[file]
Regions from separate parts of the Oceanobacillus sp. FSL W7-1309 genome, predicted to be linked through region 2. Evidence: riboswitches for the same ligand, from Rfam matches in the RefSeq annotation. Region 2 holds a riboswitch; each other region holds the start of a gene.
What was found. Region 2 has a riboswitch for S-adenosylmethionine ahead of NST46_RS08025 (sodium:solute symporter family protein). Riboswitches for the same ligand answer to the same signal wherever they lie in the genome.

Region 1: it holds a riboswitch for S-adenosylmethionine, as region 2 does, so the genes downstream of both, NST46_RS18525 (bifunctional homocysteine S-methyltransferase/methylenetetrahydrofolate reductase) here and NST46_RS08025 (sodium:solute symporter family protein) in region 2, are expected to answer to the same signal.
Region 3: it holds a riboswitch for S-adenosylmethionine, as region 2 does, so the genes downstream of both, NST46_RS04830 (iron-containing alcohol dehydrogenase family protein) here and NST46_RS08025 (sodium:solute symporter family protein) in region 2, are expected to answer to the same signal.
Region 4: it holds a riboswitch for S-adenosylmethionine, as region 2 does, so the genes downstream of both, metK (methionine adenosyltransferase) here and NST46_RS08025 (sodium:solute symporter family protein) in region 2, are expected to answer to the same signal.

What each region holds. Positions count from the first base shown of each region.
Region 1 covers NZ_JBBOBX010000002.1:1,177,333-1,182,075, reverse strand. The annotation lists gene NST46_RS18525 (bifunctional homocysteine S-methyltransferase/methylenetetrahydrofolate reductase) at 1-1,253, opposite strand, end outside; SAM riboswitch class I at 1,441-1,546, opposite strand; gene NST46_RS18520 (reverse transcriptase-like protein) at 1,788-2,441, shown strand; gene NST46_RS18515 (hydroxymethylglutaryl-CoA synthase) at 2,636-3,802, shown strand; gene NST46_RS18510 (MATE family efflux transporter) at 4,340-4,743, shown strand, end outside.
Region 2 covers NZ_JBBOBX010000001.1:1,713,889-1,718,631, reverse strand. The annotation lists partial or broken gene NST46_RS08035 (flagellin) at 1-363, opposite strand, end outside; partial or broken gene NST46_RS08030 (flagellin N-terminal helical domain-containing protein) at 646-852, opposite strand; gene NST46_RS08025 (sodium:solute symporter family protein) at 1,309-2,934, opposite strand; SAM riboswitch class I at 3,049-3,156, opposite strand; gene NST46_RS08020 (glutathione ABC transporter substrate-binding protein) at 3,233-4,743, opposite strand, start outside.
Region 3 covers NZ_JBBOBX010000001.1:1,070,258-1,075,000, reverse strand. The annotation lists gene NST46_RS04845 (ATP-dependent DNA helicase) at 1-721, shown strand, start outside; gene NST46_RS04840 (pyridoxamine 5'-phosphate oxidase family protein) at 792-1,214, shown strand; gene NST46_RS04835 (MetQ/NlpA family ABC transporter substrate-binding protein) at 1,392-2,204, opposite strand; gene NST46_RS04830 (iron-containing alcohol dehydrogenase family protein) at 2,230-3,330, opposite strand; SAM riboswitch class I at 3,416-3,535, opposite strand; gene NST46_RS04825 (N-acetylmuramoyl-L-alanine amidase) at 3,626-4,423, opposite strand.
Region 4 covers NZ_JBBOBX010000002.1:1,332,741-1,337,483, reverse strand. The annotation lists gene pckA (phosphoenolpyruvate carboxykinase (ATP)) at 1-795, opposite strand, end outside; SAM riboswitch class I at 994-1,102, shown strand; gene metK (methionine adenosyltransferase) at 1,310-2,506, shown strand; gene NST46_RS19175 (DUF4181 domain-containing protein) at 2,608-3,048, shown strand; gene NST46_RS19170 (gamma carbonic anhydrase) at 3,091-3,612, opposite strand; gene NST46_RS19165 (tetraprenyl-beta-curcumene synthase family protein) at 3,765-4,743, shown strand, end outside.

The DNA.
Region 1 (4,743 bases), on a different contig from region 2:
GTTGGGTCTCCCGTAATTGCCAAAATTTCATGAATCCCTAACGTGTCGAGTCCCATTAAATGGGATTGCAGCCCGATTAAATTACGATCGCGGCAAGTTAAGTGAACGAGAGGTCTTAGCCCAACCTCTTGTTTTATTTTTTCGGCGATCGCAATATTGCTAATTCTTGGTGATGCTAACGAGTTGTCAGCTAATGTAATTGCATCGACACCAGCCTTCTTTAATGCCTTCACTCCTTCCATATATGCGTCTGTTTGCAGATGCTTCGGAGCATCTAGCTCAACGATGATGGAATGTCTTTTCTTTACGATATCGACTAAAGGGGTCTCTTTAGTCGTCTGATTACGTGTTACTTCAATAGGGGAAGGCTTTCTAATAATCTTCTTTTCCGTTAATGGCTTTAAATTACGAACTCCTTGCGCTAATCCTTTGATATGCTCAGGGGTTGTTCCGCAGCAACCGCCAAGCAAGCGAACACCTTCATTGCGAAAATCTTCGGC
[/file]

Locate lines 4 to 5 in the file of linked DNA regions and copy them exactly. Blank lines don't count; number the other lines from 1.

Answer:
Region 3: it holds a riboswitch for S-adenosylmethionine, as region 2 does, so the genes downstream of both, NST46_RS04830 (iron-containing alcohol dehydrogenase family protein) here and NST46_RS08025 (sodium:solute symporter family protein) in region 2, are expected to answer to the same signal.
Region 4: it holds a riboswitch for S-adenosylmethionine, as region 2 does, so the genes downstream of both, metK (methionine adenosyltransferase) here and NST46_RS08025 (sodium:solute symporter family protein) in region 2, are expected to answer to the same signal.